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From 10am – 3pm on Sunday 8 November the entire OLR school community invites you to spend the day at the OLR Christmas Fair. There will be • 7 Great Carnival Rides • Hot Food • Sweet Treats • Games • Face Painting • Entertainment • Devonshire Tea • Great Prizes • Christmas Crafts • Raffles. All funds raised will be used to update the reading resources used in the classrooms at OLR.
If you are interested in supporting the school in the lead-up to the Christmas Fair we would welcome your help. There are many ways you can get involved in The Christmas Fair. If you own a business, join other local businesses and supporters and become a sponsor. If you enjoy baking, join our group of Yr 3 parents and share your Christmas cake/pudding recipes. If you want a good day out, invite family/friends/local community members to join you at the Fair!
This Sunday is the beginning of Vocations Week. Today we are invited to explore our identity and mission as Christians: “The Christian should be a luminous person; one who brings light, who always gives off light! A light that is not his, but a gift from God, a gift from Jesus.” Pope Francis.
Presenter: Fr Paul Maunder, OCD. Where: Mt Carmel Retreat Centre, 247 St Andrews Road, Varroville. When: August 28 – 30. Cost: $220 (concessions apply). Phone: 02 8795 3400, Email: firstname.lastname@example.org or
All is Grace: spiritual guidance in prayer, holiness and mission from the writings of St Therese of Lisieux.
Men seeking an insight into seminary life and the vocation to the priesthood are invited to this event at the Seminary of the Good Shepherd. The program includes Sunday Mass, brunch, a talk and a guided tour as well as time to chat with seminarians. Details: 9.00am – 2.30pm, Seminary of the Good Shepherd: 50-58 Abbotsford Rd Homebush. Cost: Free, but registration essential. Enquiries/registration: email@example.com or 9307-8424.
Speaking about multiplication of five loaves and two fish, I recall the experience of feeding people who came to attend a house warming/blessing. The owner of the house expected to have about a hundred guests. The meal was prepared for this number of people. To their surprise the guests who turned up were about six hundred. It was not easy to provide more food for the extra five hundred people in the very short time. At the other hand they couldn’t just ask those people to go home after Mass. It would be a big shame for the family if they turned the guests away. At this point I recall the words of Jesus towards his disciples when the crowd came to see him: “They have no need to go. Give them something to eat yourselves” (Matt 14:16). The same story is recorded by John in his gospel today. It was a surprise also that some relatives of the family who hosted the house warming had some relatives who came with a huge number of fish and a wild pig. They said to me: “Some people just arrived with fish and a pig, but we need enough time to cook them. Can you say a long homily so that we may have enough time to provide the food?” I nodded with a big smile.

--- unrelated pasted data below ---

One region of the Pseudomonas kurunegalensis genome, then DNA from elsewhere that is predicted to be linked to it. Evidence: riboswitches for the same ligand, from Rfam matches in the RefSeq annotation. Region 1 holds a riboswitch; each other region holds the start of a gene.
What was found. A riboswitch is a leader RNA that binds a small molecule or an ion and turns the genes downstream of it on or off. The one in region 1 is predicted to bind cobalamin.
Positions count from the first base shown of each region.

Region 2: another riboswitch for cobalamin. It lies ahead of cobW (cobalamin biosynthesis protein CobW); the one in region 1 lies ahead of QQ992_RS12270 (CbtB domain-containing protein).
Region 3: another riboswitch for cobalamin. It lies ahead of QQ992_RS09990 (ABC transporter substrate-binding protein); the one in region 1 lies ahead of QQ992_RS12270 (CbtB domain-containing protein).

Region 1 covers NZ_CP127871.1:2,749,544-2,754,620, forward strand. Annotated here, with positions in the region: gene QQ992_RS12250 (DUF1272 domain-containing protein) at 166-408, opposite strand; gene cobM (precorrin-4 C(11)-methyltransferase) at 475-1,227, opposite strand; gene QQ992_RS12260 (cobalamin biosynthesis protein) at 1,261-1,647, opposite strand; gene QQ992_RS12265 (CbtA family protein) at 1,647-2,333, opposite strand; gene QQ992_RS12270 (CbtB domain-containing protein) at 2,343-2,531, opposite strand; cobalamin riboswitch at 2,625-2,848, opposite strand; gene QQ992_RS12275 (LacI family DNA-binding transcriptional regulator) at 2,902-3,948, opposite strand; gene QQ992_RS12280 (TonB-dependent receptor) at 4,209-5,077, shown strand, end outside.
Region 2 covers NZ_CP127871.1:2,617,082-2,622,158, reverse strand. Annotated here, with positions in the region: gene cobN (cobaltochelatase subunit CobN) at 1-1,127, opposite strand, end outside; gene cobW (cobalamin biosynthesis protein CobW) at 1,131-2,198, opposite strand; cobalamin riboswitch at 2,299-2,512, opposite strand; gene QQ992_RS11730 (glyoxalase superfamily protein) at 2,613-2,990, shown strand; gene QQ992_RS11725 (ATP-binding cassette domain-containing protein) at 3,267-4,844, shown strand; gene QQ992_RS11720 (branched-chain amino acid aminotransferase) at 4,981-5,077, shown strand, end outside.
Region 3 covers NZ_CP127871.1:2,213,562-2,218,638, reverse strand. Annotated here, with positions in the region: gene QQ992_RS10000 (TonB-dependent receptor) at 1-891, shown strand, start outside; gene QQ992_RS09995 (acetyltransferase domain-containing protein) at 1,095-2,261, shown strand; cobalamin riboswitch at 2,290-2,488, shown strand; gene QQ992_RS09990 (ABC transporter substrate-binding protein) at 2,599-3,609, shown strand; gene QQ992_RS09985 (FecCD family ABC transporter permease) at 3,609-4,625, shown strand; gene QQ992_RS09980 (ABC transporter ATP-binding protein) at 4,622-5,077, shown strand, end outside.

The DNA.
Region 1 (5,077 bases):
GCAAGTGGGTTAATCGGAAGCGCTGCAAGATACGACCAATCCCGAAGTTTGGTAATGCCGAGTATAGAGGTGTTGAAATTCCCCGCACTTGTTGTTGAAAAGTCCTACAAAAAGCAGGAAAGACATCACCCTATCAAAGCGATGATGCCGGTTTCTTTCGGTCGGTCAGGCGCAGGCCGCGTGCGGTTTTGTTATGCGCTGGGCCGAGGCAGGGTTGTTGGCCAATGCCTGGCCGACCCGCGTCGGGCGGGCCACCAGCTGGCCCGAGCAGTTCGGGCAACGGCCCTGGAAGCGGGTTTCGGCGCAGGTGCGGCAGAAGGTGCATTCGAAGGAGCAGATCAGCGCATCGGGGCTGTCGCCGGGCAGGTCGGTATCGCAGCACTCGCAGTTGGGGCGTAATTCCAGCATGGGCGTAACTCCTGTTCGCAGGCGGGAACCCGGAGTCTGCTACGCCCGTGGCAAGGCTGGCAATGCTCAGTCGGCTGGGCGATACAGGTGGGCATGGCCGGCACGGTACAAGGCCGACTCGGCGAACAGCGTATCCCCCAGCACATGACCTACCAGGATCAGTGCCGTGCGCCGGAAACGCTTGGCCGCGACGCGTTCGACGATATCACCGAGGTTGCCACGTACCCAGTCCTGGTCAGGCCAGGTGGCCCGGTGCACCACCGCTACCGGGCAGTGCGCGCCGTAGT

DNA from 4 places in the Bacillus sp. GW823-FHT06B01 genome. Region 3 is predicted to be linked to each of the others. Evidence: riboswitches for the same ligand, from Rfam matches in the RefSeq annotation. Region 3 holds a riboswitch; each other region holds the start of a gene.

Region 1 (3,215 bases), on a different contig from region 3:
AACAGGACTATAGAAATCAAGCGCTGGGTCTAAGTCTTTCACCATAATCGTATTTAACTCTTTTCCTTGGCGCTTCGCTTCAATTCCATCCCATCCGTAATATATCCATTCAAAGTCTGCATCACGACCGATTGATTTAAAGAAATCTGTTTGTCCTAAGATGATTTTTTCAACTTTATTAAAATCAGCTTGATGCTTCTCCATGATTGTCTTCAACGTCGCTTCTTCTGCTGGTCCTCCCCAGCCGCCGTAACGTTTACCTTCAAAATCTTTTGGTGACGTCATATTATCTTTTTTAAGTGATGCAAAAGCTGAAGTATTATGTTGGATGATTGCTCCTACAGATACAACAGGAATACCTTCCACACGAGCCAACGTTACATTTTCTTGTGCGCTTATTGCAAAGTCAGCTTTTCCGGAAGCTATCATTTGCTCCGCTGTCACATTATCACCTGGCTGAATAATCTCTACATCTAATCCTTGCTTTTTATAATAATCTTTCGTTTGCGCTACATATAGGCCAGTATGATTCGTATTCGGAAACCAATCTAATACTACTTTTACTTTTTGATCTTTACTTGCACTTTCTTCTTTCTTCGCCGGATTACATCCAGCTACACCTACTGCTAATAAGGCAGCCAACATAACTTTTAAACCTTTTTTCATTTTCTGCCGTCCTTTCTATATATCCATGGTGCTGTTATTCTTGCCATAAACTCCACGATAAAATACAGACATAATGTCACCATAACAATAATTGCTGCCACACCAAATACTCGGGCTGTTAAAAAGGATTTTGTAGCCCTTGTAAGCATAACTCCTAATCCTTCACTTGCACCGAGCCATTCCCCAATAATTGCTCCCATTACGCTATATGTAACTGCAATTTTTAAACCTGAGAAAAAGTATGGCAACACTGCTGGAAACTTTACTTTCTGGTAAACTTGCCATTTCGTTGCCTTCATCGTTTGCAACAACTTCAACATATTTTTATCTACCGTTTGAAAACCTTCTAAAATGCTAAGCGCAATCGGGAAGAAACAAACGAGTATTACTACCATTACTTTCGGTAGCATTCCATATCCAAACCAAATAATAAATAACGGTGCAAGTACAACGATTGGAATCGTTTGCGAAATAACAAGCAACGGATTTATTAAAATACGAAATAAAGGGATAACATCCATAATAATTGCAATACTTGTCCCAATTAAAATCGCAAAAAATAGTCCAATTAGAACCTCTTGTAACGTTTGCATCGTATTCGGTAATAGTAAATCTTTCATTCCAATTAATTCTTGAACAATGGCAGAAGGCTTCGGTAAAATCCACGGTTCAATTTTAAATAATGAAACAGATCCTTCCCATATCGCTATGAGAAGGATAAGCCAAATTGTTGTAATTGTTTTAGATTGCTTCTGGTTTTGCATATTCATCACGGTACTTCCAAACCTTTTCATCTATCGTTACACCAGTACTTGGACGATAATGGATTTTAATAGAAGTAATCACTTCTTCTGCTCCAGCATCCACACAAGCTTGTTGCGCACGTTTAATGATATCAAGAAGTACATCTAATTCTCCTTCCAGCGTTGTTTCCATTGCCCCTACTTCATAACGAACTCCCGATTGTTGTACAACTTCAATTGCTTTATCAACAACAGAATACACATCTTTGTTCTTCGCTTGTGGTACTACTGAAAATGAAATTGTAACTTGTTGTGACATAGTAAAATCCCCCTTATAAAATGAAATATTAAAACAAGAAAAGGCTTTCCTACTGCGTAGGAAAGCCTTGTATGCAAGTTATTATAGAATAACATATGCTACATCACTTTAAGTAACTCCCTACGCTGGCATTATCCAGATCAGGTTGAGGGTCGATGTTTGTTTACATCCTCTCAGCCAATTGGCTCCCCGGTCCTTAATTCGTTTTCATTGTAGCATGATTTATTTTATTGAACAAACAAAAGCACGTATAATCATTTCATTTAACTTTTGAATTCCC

Some people think that they may share when they have enough things. However, things might not be enough at all for there is a human tendency to have more and more. This is not about “having” but “sharing”. If we wait to have enough, we may end up with no way to share. If it is about sharing, then we can share from the less we have. And feeding the crowd was not the way of showing Jesus’ power and majesty. It was about his concern for those who were hungry and thirsty. Through this miraculous action he would like to lead them to the deeper understanding of “food for life”. Father Michael Fallon MSC says: “In the Gospel story to which we have just listened, Jesus miraculously feeds a large crowd with just five loaves and two fish. People eat as much as they want, and the twelve apostles end up a basketful each of leftovers, so that they can go on feeding the hungry just as Jesus has done. It is not easy to know what to make of such a story. If it is as easy for God to feed the hungry as that, we can be excused for wondering why so many millions of men, women and children are dying of hunger. What is the message John is trying to get across in this extraordinary scene? In every part of today’s liturgy, we find quite beautiful statements about God’s care, yet when we look at the world scene, and even at our own lives and the lives of those to whom we are close, there is so much starvation around – people starving for food, starving for meaning, starving for love. This is so prevalent that some are even driven to doubt the very existence of God”. (Extracted from the homily on Seventh Sunday of Ordinary Time).
This weekend we are asked again to give from the less we have. St Vincent de Paul Society would like to knock on your heart to give to the poor. Please don’t turn them away like the disciples, but accept them like Jesus did and give them a way of “feeding” unfortunate people. Whatever you give from the bottom of your heart, it will give life to others.
We are not just the future of the Church – We are the present | Sunday 16 August 2015 6pm, followed by pizza and games night in the hall afterwards.
The Annual St Vincent de Paul Winter Appeal will take place at all Masses this weekend.
This year’s Appeal will be in the form of a short, silent DVD, which demonstrates how early intervention by Vinnies can prevent family breakdown.
Your continued generosity to the St Vincent de Paul Winter Appeal is greatly appreciated. Envelopes will be on the pews and donations are tax deductible.
A Parishioner who is now unable to drive, requires transport to and from Sunday morning Mass. If you can assist, please contact Maria at the Parish Office on 9663 1070.